With a new regime lead by head coach/offensive mastermind Kyle Shanahan in place, the 49ers nearly revamped the entirety of their offensive skill positions during the free agent period. That effort started with the signings of quarterbacks Brian Hoyer and Matt Barkley, who will likely serve as San Francisco’s No. 1 and No. 2 options under center in 2017. The 49ers figure to target a signal-caller upgrade in the coming year, either through an early draft choice or a pursuit of a free agent quarterback such as Kirk Cousins, but a Hoyer/Barkley tandem is a serviceable duo for a rebuilding club, especially given the limited price tag. Hoyer, of course, has worked with Shanahan before, passing for more than 3,000 yards, 12 touchdowns, and 13 interceptions under the then-Browns play-caller in 2014. While the 31-year-old performed much better in 2016 (no interceptions on 200 pass attempts), Hoyer finished 26th in air yards per attempt among quarterbacks with at least five starts, meaning his success was mostly based around short throws.
Hoyer will be tossing the ball to a wide receiver crew that’s almost entirely new, and is now led by Pierre Garcon. Like Hoyer, Garcon has played for Shanahan in the past, as he lead the NFL in receptions with the Redskins in 2013 while Shanahan was the club’s offensive coordinator. While Garcon may not be a clear-cut No. 1 wideout any more at the age of 31, he’ll serve in that capacity for the 49ers, especially given that he’s familiar with the team’s new offensive scheme. It won’t be a surprise if he improves upon his 114 targets from a season ago, and the club will value his leadership and toughness. San Francisco didn’t stop after adding Garcon, however, as the club also signed Marquise Goodwin, Aldrick Robinson, and Louis Murphy while re-upping Jeremy Kerley. Goodwin is the most intriguing of the bunch, as he’s a former Olympian who ran a 4.27-second 40-yard dash at the 2013 combine. Ideally, that would make Goodwin a near-perfect option to play the Taylor Gabriel/deep threat role in Shanahan’s offense.
San Francisco’s backfield also saw a makeover headlined by the additions of running back Tim Hightower and fullback Kyle Juszczyk. Hightower is 31 years old, but he doesn’t have the wear-and-tear of a normal running back of that age given that he didn’t play in the NFL from 2012-14 (all told, he’s only rushed 752 times during his pro career). While he should be able to help in the passing game, Hightower could have trouble running behind the 49ers’ sub-par offensive line — according to the 2017 Football Outsiders Almanac, Hightower broke a tackle on only 7.8% of his touches, second-worst in the league. Juszczyk, meanwhile, signed one of the more above-market deals in recent memory, as he blew away all fullback precedents with a $5.25MM annual salary that is more than double the next fullback. The deal is a complete overpay, but Shanahan knows how to deploy fullbacks (see: Patrick DiMarco in 2016), and San Francisco had cap space to burn.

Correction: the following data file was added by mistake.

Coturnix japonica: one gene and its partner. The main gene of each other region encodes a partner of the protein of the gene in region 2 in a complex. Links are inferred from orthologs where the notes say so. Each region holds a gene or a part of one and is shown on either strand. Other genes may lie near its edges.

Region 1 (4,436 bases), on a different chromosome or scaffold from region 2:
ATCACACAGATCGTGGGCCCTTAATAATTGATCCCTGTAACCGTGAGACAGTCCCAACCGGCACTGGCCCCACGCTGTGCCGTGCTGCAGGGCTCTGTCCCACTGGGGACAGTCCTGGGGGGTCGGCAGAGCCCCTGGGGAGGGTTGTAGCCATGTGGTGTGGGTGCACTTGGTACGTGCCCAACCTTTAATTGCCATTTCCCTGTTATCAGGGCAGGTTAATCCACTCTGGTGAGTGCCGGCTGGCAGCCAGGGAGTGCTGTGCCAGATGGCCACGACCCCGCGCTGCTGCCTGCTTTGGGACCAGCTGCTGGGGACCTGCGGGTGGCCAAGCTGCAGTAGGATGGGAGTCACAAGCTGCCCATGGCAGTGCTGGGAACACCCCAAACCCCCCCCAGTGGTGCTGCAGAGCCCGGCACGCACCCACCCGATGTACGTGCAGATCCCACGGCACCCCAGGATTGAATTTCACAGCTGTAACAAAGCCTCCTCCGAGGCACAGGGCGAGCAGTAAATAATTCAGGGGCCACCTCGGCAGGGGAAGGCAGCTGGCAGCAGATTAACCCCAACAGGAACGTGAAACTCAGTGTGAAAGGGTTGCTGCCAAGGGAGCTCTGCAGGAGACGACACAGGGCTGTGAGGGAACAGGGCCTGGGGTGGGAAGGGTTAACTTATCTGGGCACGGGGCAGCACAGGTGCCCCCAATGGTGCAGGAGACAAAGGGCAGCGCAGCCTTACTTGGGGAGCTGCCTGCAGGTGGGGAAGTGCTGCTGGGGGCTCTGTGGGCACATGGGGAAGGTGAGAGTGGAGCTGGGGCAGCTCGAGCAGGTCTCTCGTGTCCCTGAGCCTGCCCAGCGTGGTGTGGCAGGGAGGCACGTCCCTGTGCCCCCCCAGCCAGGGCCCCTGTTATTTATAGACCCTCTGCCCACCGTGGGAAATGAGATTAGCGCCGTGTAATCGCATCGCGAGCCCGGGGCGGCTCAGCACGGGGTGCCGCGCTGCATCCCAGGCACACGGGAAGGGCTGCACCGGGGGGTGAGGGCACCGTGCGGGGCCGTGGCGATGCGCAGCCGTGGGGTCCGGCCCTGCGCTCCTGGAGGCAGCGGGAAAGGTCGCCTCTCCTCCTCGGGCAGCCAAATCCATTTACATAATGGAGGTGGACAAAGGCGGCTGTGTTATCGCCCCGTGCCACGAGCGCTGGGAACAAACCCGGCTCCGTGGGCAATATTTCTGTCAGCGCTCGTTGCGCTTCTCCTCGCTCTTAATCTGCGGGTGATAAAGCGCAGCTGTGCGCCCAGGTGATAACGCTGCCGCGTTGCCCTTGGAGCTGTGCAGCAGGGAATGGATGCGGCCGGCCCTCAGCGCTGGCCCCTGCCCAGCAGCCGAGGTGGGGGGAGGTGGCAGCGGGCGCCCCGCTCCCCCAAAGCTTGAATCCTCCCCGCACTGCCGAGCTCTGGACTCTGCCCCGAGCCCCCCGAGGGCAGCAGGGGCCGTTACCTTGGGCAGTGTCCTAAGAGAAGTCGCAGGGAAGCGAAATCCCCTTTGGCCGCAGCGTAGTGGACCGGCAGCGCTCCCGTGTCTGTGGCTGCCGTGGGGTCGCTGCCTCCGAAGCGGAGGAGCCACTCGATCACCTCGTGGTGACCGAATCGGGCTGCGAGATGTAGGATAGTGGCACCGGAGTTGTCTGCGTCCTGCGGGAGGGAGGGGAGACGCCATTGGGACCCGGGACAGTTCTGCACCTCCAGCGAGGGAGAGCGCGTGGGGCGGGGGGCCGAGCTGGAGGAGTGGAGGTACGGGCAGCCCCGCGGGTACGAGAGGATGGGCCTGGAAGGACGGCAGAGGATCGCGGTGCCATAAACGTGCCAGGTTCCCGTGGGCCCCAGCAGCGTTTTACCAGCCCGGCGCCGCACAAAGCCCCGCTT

The 49ers used that ample cap space to ink a number of veterans to low-cost contracts (whether that be minimum salary benefit deals or just pacts with little-to-no guaranteed money). Never was that more apparent that along the offensive line, where San Francisco signed Tim Barnes, Brandon Fusco, Andrew Gardner, and Garry Gilliam, the latter of whom was poached from the division-rival Seahawks in restricted free agency. None of those players is a superstar, and they may not all even make the Niners’ 53-man roster. But they’ll give the club some semblance of respectability up front — Fusco, notably, is now on track to start at right guard while Barnes could conceivably see time at center in place of Daniel Kilgore. Barnes, Fusco, and Gilliam combined to start 43 games in 2016.
Taking chances on cheap players was also a tactic for San Francisco on the defensive side of the ball (cornerback K’Waun Williams, defensive linemen Chris Jones and Leger Douzable), but the club also brought in a number of defenders who should definitely stick on the roster. The 49ers’ defensive line was specifically addressed, as the team signed defensive tackles Earl Mitchell and Sen’Derrick Marks plus edge rusher Elvis Dumervil. Mitchell should anchor the interior of San Francisco’s defensive front, playing the nose tackle role alongside three-technique DeForest Buckner, while Marks can offer a bit of pass rush on an interior rotation. Dumervil, though, is potentially the most interesting addition, as the 33-year-old came on in 2016 after returning from a foot injury — in the last five weeks of the season, Dumervil managed 22 total pressures (sixth among edge defenders), per Pro Football Focus.
A multitude of new offensive players in San Francisco meant the club needed to cut ties with a number of incumbents, and that list starts with quarterbacks Colin Kaepernick and Blaine Gabbert. We’re not going rehash Kaepernick’s entire history of social activism and his decision to kneel for the national anthem in 2016, as there’s no indication either ultimately led to him leaving the 49ers. Kaepernick made the decision to opt out of his contract after it was clear general manager John Lynch & Co. would release him if he didn’t do so, a call that was mostly performance- and salary-based. Once San Francisco made the decision to pursue Brian Hoyer, it simply didn’t make sense to retain Kaepernick and his nearly $15MM cap charge. Gabbert, too, wasn’t asked to return after completing only 57% of his passes in five starts.